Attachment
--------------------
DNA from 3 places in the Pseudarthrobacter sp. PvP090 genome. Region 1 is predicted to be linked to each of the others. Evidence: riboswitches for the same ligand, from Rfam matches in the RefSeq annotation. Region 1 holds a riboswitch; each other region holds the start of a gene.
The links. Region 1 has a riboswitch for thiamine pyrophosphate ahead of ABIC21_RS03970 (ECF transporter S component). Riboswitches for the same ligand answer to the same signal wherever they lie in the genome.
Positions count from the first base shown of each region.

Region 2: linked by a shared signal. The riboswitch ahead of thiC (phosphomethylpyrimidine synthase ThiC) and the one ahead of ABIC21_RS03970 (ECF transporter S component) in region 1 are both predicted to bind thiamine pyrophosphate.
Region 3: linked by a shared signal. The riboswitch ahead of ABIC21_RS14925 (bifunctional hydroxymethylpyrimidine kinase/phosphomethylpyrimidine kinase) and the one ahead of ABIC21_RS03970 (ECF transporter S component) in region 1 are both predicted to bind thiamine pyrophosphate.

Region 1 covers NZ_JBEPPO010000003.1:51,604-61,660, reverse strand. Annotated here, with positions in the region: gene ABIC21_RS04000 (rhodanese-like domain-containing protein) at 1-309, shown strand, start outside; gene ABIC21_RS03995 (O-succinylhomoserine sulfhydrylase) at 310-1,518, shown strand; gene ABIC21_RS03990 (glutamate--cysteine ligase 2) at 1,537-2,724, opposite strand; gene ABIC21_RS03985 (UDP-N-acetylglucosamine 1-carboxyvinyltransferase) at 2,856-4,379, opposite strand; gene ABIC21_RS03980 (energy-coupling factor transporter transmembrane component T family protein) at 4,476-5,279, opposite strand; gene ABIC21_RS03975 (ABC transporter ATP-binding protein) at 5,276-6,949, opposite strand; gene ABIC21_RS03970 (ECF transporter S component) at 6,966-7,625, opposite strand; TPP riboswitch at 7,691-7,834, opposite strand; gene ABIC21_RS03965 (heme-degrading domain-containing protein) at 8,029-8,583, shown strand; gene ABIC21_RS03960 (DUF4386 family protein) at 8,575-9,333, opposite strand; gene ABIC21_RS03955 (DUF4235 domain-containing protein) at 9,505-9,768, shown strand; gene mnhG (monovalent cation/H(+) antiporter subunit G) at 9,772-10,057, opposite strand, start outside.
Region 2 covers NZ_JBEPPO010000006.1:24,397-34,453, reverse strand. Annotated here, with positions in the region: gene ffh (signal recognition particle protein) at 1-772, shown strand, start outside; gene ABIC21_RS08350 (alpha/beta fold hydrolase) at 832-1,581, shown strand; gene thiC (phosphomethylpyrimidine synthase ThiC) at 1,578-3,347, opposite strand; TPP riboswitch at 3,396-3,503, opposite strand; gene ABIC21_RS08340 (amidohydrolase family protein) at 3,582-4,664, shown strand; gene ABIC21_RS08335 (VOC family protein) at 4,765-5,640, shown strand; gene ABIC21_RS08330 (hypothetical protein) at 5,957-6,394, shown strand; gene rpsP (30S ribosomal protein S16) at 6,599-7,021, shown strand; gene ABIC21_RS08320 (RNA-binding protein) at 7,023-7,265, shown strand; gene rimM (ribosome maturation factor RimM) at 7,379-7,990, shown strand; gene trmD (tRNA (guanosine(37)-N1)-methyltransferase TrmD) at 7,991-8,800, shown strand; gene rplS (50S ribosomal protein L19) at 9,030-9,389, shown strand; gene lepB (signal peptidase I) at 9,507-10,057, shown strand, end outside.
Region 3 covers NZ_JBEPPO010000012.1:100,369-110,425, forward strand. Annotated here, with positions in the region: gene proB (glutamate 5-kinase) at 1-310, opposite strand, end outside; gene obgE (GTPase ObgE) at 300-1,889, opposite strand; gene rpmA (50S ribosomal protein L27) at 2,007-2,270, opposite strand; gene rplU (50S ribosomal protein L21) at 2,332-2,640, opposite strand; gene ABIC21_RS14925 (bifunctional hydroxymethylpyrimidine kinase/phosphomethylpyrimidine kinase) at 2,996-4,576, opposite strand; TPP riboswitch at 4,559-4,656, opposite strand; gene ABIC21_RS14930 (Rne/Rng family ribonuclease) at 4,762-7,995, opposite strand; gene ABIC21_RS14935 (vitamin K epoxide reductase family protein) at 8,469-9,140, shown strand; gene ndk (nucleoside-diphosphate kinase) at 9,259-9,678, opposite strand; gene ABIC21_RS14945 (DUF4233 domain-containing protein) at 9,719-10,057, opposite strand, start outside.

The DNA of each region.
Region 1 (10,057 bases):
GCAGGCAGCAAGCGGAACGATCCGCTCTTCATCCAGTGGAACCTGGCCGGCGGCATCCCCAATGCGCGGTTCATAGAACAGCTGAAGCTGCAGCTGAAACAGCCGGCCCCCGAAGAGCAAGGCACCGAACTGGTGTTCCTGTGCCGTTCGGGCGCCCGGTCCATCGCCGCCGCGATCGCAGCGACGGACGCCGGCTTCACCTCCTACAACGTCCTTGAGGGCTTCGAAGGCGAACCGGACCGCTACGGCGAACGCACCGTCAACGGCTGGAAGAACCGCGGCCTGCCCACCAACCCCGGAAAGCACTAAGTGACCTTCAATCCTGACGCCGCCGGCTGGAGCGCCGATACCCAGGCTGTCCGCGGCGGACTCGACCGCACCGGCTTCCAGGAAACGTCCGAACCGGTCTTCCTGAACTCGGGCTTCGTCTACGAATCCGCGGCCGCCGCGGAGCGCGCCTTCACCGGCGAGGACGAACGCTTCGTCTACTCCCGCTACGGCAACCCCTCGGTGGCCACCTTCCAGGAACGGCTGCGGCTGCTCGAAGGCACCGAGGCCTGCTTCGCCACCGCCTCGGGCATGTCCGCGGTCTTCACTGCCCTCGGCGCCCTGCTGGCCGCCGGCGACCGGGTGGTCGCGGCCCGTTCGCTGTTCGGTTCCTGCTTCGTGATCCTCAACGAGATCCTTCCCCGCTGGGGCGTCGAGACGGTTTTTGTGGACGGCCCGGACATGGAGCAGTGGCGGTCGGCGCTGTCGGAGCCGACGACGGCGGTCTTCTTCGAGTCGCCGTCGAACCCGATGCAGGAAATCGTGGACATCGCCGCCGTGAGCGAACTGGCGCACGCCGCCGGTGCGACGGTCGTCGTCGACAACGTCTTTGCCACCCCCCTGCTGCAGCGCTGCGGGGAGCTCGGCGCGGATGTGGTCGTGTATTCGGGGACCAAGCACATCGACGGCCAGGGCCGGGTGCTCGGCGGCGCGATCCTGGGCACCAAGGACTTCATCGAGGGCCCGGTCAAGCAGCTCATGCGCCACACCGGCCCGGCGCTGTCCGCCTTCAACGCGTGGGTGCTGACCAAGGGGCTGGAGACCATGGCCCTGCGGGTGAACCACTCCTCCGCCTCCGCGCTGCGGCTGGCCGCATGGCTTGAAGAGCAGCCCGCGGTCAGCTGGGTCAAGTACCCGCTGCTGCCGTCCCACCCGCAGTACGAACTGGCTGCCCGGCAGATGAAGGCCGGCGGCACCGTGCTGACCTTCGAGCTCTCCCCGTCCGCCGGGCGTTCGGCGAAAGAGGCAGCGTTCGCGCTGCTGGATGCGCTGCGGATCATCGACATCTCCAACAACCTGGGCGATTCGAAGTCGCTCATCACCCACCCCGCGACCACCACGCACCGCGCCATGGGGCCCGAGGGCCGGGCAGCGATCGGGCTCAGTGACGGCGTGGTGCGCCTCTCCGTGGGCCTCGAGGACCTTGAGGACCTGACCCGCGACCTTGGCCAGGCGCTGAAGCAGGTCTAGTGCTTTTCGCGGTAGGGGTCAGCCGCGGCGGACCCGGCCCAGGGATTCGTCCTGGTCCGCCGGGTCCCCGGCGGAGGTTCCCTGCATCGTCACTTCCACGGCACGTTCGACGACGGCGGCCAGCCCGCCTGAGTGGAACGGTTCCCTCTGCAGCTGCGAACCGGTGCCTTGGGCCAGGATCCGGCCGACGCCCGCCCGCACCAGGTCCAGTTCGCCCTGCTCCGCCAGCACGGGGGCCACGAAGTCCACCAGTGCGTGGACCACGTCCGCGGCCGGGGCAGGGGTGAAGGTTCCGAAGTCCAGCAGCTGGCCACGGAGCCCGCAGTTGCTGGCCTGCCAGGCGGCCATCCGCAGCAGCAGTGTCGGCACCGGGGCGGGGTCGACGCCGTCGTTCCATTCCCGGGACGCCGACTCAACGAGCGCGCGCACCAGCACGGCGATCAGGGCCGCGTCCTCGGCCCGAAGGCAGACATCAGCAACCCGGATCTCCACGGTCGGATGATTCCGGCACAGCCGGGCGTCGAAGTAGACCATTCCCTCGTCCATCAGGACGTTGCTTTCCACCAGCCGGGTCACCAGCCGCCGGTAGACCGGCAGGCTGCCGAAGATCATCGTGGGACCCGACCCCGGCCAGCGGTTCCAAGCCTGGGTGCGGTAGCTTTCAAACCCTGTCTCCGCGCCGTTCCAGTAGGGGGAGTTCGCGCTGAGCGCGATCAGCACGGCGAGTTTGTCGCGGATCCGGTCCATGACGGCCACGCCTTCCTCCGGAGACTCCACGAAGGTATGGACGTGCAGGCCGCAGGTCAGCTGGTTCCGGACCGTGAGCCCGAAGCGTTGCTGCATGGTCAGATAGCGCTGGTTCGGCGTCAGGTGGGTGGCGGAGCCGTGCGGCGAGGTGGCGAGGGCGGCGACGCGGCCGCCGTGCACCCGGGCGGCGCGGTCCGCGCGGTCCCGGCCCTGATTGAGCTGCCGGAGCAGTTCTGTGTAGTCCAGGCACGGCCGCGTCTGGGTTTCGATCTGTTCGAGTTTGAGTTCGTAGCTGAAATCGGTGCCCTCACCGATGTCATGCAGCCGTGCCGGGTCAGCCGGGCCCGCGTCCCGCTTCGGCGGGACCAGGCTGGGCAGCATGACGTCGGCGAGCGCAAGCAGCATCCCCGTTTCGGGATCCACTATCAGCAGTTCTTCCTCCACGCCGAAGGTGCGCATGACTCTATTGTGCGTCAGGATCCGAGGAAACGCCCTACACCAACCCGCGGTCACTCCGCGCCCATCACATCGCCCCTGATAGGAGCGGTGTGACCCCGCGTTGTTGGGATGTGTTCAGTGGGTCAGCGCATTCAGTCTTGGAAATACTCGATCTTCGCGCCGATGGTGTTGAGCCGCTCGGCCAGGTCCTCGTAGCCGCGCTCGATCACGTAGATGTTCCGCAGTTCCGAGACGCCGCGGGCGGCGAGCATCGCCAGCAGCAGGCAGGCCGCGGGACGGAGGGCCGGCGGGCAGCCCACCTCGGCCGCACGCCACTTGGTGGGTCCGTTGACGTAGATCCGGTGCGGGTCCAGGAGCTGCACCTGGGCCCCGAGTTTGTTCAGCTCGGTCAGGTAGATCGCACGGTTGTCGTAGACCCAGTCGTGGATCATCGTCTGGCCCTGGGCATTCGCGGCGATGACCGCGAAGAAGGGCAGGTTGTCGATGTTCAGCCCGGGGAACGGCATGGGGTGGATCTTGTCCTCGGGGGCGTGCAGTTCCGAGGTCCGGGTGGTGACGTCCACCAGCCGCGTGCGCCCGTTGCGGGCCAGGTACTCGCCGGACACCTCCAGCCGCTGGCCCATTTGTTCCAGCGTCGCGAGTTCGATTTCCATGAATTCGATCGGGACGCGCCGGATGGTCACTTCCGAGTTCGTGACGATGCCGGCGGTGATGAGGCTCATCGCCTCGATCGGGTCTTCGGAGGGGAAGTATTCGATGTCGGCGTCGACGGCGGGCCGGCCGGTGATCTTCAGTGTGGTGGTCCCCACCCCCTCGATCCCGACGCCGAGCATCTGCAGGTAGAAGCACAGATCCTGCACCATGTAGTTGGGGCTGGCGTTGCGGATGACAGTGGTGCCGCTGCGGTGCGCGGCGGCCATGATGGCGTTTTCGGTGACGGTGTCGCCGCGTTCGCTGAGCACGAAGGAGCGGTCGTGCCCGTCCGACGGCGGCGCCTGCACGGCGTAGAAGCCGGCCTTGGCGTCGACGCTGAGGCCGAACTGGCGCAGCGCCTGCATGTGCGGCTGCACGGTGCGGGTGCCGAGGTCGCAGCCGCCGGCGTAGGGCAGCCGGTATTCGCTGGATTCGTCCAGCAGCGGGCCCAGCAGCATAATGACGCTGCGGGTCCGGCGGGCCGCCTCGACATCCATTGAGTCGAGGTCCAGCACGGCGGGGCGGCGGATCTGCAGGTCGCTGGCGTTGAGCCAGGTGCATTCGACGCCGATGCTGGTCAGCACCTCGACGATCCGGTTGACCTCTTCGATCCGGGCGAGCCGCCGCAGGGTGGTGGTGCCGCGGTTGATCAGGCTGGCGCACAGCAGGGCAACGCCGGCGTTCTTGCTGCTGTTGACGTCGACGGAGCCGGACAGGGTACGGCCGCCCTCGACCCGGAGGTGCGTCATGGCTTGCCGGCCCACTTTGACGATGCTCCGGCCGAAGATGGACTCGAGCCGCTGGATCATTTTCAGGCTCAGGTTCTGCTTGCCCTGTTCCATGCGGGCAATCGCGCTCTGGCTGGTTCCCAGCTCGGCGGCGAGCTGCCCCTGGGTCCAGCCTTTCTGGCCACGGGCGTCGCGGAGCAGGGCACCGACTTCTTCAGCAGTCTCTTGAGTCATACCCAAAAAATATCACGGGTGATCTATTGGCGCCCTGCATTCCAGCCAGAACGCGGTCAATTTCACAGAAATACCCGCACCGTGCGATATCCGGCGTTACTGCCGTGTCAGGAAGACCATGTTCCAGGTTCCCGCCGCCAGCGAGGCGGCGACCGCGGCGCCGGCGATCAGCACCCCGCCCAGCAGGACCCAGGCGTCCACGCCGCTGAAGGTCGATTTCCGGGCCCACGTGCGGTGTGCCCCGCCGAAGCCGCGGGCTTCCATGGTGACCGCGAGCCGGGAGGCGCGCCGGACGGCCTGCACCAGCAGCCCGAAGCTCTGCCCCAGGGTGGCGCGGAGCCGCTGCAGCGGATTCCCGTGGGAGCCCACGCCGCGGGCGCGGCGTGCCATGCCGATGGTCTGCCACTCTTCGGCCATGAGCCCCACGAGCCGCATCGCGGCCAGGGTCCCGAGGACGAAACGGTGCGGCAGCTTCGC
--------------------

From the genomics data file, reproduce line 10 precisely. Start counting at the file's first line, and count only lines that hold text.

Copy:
Region 1 (10,057 bases):